For comparison purposes, this is a table showing the U values required by UK building regulations over the years, so you can see how the insulation of our cabins compare with houses built through the decades -

  1965 1970 1980 1990 2000 2010 2016
Whole building U value (W/m2K) 1.95 1.81 1.59 0.99 0.63 0.37 0.25
 
As you can see, our Twin Skin cabins are far superior to any single skin cabin (contrary to what a lot of cabin companies might say!....probably because they are unable to sell Twin Skin cabins at a rough guess – it's all just typical sales talk that out tables above prove otherwise).
 
Walls
A log cabin with a 70mm wall has a U-Value of 1.41W/m2K . Some companies “boast” of getting theirs down to 0.69 W/m2K.....not very good then!...Even our thinnest 28+28mm Twin Skin is way better than that.
Some companies also say that it is not possible to get a cabin to meet current UK building Regulations requirements for a habitable house – wrong! See the table above, we easily meet this criteria.
People assume that cabins made from really big round logs are far better insulated – wrong again! In fact, to get the level of heat retention from solid timber to comply with UK building regs, it would need to be just over 600mm thick! Not very practical then. Especially when you consider that round logs are quoted at their thickest point but for calculations purposes, you have to take the average thickness of the log (it is usually about 40% thinner at it's thinnest point).
 
Roof
This is the most important element of an insulated cabin (given that heat rises). Nearly all other companies just add a 25mm, 40mm, or sometimes 50mm sheet of Celotex / Kingspan / Exotherm / etc. on top of the existing cabin roof. This obviously greatly improves it's performance. However we chose a totally different route with our insulated roofs – we use the whole depth of the purlins to insulate between (our purlins range from 140mm deep up to 200mm deep, depending on the building and the spans involved) – you can see how superior this is method is. We achieve a U value of between 0.18 to 0.22, again far superior to commonly achieved U values by other cabin companies (usually around 0.65 W/m2K).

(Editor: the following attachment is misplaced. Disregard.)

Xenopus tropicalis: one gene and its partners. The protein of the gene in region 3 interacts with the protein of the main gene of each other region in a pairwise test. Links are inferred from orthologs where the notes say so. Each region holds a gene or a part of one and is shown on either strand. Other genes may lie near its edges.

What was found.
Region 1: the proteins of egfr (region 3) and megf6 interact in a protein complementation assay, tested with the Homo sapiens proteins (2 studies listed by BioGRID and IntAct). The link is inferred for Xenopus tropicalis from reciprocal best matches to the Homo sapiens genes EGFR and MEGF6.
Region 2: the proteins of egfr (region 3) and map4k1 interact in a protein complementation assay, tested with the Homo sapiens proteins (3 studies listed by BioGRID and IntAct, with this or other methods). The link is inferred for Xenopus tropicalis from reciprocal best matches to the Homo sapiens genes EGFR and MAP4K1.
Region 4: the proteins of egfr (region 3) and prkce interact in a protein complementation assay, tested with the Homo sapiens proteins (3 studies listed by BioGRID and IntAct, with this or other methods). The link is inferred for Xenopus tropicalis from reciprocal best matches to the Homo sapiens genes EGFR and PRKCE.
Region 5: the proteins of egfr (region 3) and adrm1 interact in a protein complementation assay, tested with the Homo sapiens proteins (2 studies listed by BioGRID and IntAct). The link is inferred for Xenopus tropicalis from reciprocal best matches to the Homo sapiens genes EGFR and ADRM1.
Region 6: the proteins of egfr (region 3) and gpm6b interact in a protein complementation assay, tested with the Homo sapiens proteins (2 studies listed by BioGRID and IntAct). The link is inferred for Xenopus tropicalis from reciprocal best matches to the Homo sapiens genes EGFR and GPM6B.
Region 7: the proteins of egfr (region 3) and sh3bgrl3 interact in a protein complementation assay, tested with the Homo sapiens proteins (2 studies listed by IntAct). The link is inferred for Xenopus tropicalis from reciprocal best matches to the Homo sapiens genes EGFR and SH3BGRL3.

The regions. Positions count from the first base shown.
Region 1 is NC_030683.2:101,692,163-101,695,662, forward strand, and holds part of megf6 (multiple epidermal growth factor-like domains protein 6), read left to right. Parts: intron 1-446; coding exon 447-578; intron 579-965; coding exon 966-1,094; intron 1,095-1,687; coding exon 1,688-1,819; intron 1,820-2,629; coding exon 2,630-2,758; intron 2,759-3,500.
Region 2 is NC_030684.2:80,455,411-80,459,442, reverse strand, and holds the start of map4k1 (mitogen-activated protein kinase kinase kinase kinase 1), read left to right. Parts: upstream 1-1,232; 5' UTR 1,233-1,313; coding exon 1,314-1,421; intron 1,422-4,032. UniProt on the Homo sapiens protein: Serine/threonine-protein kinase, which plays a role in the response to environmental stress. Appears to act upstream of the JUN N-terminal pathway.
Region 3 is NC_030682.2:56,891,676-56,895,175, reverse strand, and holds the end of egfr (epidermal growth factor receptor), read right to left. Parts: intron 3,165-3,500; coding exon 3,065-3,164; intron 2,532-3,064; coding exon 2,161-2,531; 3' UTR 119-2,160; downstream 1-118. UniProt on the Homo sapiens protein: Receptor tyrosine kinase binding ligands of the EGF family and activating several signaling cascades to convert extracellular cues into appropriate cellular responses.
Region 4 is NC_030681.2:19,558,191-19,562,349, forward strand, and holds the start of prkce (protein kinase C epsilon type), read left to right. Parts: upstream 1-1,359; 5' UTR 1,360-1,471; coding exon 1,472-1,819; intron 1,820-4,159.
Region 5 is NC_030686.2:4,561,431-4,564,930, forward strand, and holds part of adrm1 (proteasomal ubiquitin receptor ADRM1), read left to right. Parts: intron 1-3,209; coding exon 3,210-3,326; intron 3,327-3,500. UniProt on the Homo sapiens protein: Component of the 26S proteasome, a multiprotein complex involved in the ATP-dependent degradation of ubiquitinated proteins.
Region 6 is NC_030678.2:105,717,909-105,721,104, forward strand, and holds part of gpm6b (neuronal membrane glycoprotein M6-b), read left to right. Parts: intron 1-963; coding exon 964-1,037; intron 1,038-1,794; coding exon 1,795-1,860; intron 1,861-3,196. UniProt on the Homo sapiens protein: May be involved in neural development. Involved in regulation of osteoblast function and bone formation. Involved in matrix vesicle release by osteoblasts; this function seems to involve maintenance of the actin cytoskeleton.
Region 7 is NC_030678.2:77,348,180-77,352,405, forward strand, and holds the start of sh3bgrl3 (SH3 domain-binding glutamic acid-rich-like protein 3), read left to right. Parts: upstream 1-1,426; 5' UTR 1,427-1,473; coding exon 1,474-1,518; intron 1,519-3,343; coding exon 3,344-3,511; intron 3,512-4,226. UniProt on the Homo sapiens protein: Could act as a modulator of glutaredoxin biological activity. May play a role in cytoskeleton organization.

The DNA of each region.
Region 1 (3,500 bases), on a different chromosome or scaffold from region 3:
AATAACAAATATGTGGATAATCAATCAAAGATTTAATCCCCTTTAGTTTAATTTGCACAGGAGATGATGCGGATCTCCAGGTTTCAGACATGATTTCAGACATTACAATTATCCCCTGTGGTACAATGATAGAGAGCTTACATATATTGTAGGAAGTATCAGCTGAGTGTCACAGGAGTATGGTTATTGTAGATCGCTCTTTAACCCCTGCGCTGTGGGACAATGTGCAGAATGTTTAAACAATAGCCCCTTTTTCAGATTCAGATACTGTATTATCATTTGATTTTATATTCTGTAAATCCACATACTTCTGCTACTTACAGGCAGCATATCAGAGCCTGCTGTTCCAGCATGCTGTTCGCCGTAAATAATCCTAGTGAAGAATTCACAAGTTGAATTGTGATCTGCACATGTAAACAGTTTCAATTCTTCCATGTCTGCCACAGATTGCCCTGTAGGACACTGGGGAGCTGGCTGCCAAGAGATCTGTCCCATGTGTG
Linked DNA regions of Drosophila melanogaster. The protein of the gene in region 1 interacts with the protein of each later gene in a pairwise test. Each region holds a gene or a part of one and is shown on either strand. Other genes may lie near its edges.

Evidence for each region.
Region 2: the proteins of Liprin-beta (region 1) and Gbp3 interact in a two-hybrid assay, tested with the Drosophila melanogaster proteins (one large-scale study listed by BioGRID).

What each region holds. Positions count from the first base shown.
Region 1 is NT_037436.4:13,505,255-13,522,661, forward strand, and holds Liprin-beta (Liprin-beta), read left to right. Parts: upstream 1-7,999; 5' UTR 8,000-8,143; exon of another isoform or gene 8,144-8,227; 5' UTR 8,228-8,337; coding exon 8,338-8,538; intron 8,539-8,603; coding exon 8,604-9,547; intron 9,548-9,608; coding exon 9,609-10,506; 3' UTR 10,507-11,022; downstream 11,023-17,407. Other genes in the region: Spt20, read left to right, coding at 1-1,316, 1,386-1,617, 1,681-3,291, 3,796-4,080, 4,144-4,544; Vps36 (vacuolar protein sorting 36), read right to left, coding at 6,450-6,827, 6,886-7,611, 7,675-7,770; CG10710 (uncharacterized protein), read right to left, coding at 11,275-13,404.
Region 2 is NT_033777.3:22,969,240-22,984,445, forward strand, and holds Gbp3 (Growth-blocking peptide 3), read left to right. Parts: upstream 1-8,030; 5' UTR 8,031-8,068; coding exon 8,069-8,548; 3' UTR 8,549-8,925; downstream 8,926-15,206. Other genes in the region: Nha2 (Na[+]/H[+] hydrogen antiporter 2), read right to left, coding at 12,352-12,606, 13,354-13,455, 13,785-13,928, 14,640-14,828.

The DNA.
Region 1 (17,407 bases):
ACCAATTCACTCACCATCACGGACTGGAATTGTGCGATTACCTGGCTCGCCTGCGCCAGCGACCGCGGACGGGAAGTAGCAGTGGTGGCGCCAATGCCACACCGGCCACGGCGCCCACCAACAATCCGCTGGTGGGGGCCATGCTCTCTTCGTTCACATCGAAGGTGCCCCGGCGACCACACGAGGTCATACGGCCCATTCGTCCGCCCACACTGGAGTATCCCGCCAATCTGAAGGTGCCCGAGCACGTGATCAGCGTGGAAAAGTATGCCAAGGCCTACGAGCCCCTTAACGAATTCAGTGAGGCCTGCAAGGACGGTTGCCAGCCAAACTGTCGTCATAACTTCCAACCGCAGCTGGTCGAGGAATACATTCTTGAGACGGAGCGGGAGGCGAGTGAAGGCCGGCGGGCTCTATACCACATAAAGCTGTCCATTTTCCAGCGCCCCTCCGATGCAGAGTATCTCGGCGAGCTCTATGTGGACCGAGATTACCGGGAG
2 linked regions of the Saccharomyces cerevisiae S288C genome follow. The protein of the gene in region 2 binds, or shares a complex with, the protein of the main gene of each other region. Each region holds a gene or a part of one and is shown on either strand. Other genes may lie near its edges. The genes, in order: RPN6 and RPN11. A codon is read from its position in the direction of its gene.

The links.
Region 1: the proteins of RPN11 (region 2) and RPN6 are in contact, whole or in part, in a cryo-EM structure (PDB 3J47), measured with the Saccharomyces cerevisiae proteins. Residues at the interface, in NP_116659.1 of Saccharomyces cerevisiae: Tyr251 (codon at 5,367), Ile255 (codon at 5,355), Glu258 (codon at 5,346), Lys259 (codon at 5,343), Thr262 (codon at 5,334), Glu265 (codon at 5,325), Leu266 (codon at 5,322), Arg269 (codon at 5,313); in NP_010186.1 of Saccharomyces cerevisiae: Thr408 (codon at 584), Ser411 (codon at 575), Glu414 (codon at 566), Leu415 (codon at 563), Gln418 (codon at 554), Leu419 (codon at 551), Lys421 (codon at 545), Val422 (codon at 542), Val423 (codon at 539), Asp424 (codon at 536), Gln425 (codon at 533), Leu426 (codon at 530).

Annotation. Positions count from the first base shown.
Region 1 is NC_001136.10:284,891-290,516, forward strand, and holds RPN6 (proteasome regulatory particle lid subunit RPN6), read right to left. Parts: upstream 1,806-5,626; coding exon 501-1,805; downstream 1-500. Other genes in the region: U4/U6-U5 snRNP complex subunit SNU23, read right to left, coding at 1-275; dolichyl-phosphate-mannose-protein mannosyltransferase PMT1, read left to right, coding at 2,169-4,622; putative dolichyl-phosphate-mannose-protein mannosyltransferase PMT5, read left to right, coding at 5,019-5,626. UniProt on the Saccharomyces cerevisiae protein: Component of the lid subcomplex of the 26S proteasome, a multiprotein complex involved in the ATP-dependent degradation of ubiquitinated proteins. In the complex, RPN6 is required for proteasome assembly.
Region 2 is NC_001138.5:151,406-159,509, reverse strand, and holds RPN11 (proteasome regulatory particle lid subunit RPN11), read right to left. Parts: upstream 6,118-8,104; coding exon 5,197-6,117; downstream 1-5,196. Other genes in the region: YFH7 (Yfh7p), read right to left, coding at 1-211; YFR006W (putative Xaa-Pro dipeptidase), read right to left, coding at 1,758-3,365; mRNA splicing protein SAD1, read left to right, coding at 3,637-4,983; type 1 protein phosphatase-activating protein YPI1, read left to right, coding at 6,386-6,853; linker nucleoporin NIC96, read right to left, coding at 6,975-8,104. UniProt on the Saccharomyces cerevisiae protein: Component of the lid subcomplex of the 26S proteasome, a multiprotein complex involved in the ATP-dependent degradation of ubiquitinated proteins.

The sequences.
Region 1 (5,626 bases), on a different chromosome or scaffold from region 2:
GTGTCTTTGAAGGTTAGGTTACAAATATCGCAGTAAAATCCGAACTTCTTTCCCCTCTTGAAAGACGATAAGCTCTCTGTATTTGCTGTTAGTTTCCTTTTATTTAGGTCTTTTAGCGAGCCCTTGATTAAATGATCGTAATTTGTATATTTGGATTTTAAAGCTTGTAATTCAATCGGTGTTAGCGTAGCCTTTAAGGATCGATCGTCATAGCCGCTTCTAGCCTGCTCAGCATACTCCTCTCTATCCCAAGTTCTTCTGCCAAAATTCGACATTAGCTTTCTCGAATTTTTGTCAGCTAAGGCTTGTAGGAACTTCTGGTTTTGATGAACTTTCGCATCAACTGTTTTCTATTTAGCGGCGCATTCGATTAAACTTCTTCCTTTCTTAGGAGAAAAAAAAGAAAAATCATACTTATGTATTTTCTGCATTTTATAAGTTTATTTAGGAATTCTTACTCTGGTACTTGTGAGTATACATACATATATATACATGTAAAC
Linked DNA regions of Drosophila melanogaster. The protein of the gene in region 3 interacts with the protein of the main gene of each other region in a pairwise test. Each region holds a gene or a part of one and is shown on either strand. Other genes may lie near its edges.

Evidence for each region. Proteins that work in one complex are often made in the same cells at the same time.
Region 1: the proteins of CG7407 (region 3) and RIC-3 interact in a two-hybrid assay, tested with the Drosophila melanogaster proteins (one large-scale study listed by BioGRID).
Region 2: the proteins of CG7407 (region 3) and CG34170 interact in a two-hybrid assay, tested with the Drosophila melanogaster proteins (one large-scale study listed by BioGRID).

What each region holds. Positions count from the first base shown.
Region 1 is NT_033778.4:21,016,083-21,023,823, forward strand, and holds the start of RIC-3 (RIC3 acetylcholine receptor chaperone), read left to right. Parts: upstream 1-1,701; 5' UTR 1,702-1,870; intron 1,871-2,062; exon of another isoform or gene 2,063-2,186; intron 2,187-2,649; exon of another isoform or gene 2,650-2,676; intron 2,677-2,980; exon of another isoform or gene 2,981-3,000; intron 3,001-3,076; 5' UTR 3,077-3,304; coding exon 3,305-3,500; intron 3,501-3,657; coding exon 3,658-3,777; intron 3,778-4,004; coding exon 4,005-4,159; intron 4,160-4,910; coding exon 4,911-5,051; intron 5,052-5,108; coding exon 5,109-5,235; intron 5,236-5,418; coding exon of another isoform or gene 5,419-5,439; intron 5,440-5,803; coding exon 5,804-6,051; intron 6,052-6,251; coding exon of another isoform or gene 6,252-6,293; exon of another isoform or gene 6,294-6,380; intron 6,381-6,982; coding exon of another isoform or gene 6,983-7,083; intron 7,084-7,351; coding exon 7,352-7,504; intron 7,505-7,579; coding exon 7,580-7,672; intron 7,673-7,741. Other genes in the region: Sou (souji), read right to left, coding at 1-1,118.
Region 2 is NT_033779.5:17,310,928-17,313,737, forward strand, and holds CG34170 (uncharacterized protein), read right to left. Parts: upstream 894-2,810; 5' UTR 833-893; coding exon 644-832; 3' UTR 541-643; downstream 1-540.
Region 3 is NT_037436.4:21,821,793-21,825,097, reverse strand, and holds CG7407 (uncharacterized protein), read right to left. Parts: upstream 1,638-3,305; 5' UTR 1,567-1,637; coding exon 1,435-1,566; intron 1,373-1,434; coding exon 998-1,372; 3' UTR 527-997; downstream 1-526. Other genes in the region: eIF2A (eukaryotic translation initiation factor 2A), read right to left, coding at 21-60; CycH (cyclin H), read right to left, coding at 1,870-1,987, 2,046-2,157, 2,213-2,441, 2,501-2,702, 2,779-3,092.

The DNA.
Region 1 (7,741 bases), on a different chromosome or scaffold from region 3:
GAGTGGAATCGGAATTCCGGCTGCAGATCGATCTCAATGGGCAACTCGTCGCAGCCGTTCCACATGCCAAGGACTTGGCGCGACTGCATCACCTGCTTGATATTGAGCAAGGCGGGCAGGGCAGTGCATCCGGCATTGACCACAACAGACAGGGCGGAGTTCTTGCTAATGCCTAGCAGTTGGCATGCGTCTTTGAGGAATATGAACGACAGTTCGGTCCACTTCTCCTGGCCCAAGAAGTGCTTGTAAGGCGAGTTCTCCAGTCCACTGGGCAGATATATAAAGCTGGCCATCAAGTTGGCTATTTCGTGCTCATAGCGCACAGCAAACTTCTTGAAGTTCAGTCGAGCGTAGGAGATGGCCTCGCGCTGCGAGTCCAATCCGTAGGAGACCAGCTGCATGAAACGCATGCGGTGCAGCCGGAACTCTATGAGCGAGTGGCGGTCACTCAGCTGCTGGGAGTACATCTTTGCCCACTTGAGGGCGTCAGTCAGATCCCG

Floors
 
Floors are the second most important part of a cabin to insulate – a cold floor leads to a cold room.
 
As with roofs, other cabin companies use thin insulation (and shout about how good it is!). Our standard Celotex insulated floor achieves a U value of 0.39 and our building regs floor achieves .21 W/m2K
 
Windows and Doors
 
We offer a number of options for our log windows and doors, with our ISO house quality having a U value of 1.1 W/m2K (we can even improve on this if required by using triple glazing!), which again is fully compliant with UK Building Regs (in fact a little better than what is required). The U value of the windows and doors also influences the overall building U value (especially if there are a lot of them) - there's no point opting for a high spec Twin Skin cabin but using standard log cabin windows and doors.
 
As you can see from the above facts and figures – a cabin that is advertised as “insulated” can mean a variety of things and some are more equal than others! Hortons cabins are designed for purpose, not for headlines or “hidden” penny pinching.